'Total return, when measuring performance, is the actual rate of return of an investment or a pool of investments over a given evaluation period. Total return includes interest, capital gains, dividends and distributions realized over a given period of time. Total return accounts for two categories of return: income including interest paid by fixed-income investments, distributions or dividends and capital appreciation, representing the change in the market price of an asset.'

Applying this definition to our asset in some examples:- Looking at the total return of 378.2% in the last 5 years of Fortinet, we see it is relatively higher, thus better in comparison to the benchmark SPY (109.2%)
- Looking at total return, or increase in value in of 31% in the period of the last 3 years, we see it is relatively smaller, thus worse in comparison to SPY (33.3%).

'The compound annual growth rate isn't a true return rate, but rather a representational figure. It is essentially a number that describes the rate at which an investment would have grown if it had grown the same rate every year and the profits were reinvested at the end of each year. In reality, this sort of performance is unlikely. However, CAGR can be used to smooth returns so that they may be more easily understood when compared to alternative investments.'

Using this definition on our asset we see for example:- Looking at the annual performance (CAGR) of 36.8% in the last 5 years of Fortinet, we see it is relatively higher, thus better in comparison to the benchmark SPY (15.9%)
- Looking at annual performance (CAGR) in of 9.4% in the period of the last 3 years, we see it is relatively lower, thus worse in comparison to SPY (10.1%).

'In finance, volatility (symbol σ) is the degree of variation of a trading price series over time as measured by the standard deviation of logarithmic returns. Historic volatility measures a time series of past market prices. Implied volatility looks forward in time, being derived from the market price of a market-traded derivative (in particular, an option). Commonly, the higher the volatility, the riskier the security.'

Which means for our asset as example:- Looking at the volatility of 45.4% in the last 5 years of Fortinet, we see it is relatively higher, thus worse in comparison to the benchmark SPY (20.9%)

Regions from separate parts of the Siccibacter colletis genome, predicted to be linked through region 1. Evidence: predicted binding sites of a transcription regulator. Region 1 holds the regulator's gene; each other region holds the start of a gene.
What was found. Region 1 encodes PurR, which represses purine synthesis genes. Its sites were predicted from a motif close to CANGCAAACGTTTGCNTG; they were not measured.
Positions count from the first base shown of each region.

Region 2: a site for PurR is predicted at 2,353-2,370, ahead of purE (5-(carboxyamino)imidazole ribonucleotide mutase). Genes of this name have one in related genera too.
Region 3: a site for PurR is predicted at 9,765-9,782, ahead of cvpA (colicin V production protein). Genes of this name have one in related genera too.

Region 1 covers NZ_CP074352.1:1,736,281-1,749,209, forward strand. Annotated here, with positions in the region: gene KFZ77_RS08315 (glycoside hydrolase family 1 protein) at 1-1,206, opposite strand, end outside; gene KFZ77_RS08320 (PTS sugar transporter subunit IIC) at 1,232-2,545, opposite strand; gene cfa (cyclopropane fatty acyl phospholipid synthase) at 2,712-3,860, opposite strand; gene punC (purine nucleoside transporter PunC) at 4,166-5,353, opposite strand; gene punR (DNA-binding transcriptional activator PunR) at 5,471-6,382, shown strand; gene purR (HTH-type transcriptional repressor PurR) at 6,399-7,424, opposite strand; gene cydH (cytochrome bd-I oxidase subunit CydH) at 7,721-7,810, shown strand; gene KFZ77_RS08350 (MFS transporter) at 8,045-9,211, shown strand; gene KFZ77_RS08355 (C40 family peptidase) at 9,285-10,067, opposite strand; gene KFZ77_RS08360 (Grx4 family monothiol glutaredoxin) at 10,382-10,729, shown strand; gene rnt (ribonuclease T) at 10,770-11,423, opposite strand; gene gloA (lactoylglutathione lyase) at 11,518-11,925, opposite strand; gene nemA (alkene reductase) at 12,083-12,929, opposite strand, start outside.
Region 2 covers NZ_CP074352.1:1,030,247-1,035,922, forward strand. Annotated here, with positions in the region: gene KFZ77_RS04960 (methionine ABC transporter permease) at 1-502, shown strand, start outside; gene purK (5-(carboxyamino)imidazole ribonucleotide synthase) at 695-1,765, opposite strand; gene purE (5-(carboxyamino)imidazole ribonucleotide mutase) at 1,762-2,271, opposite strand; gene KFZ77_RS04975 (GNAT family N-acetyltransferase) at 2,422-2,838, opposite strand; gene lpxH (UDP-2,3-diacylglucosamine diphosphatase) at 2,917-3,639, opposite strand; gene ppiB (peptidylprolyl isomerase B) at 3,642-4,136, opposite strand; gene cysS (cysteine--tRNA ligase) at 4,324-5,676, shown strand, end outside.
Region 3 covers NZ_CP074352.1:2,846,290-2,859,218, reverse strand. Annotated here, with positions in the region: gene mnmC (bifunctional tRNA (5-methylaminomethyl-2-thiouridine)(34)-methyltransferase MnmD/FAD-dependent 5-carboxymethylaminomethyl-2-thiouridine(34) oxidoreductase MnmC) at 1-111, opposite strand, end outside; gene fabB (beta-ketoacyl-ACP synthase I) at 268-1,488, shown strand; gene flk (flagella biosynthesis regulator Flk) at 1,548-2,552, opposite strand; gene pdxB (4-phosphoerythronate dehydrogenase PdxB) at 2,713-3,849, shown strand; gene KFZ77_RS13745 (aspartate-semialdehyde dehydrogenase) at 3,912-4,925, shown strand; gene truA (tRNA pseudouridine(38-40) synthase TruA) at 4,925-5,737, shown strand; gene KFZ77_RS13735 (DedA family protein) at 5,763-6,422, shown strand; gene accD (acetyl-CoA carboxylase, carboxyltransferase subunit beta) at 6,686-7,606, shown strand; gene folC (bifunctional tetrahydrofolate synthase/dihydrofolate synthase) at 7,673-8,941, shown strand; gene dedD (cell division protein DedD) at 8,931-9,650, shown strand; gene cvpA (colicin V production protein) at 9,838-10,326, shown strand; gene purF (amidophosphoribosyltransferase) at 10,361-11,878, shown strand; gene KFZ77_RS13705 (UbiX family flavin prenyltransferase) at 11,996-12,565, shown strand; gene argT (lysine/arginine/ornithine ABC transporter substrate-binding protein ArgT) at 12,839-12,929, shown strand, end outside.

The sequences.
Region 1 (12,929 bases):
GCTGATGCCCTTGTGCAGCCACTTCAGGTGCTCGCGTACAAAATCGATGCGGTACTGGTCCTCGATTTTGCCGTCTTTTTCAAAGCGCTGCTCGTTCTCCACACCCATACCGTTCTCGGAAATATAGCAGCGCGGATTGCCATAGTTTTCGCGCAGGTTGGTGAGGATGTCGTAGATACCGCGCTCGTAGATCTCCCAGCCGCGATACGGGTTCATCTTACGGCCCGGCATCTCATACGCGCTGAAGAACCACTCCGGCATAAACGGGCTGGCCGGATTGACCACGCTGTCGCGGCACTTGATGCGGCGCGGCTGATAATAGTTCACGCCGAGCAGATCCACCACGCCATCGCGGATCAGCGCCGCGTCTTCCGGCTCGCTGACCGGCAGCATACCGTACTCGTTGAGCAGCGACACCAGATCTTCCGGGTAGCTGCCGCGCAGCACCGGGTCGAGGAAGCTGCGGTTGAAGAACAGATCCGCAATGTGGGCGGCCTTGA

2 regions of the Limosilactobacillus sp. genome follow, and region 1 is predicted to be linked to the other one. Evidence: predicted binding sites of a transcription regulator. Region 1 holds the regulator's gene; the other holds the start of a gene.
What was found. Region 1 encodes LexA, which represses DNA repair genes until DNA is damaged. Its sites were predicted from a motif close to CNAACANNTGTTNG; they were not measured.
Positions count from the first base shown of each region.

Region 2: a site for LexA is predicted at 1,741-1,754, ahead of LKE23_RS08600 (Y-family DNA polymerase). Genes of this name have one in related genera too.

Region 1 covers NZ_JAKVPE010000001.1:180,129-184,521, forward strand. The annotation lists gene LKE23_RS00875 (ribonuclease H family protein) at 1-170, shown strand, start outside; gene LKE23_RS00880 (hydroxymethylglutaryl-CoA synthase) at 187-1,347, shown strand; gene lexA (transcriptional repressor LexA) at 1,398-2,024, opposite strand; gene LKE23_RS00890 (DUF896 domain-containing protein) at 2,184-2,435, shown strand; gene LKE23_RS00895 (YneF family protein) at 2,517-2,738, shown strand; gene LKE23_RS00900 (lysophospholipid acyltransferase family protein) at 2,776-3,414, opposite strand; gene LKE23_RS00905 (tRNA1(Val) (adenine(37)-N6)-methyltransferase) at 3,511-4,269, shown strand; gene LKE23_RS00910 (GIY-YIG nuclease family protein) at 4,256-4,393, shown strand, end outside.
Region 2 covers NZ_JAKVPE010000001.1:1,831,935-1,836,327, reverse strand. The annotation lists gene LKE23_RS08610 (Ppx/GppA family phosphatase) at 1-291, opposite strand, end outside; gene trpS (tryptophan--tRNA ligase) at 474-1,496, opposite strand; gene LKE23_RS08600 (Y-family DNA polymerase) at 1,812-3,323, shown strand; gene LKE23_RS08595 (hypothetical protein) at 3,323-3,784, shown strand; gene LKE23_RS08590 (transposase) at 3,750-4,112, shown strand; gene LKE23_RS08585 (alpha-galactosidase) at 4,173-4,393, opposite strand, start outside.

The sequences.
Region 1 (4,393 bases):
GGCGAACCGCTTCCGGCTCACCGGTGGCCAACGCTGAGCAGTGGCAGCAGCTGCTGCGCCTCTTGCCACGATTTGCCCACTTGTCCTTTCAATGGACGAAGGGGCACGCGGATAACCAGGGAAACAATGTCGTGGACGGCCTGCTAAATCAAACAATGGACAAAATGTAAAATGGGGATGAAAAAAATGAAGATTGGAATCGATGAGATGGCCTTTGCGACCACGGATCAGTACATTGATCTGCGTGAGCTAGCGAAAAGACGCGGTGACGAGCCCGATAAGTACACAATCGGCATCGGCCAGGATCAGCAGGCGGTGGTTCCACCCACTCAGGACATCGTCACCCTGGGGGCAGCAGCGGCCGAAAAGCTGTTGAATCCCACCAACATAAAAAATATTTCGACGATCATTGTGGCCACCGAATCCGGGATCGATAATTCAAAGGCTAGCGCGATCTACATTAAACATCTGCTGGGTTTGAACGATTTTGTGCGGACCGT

- Compared with SPY (17.6%) in the period of the last 3 years, the 30 days standard deviation of 46.1% is greater, thus worse.

'Downside risk is the financial risk associated with losses. That is, it is the risk of the actual return being below the expected return, or the uncertainty about the magnitude of that difference. Risk measures typically quantify the downside risk, whereas the standard deviation (an example of a deviation risk measure) measures both the upside and downside risk. Specifically, downside risk in our definition is the semi-deviation, that is the standard deviation of all negative returns.'

Which means for our asset as example:- Looking at the downside deviation of 31.6% in the last 5 years of Fortinet, we see it is relatively greater, thus worse in comparison to the benchmark SPY (14.9%)
- Compared with SPY (12.3%) in the period of the last 3 years, the downside deviation of 33.4% is larger, thus worse.

'The Sharpe ratio is the measure of risk-adjusted return of a financial portfolio. Sharpe ratio is a measure of excess portfolio return over the risk-free rate relative to its standard deviation. Normally, the 90-day Treasury bill rate is taken as the proxy for risk-free rate. A portfolio with a higher Sharpe ratio is considered superior relative to its peers. The measure was named after William F Sharpe, a Nobel laureate and professor of finance, emeritus at Stanford University.'

Which means for our asset as example:- Compared with the benchmark SPY (0.64) in the period of the last 5 years, the risk / return profile (Sharpe) of 0.76 of Fortinet is higher, thus better.
- During the last 3 years, the Sharpe Ratio is 0.15, which is lower, thus worse than the value of 0.43 from the benchmark.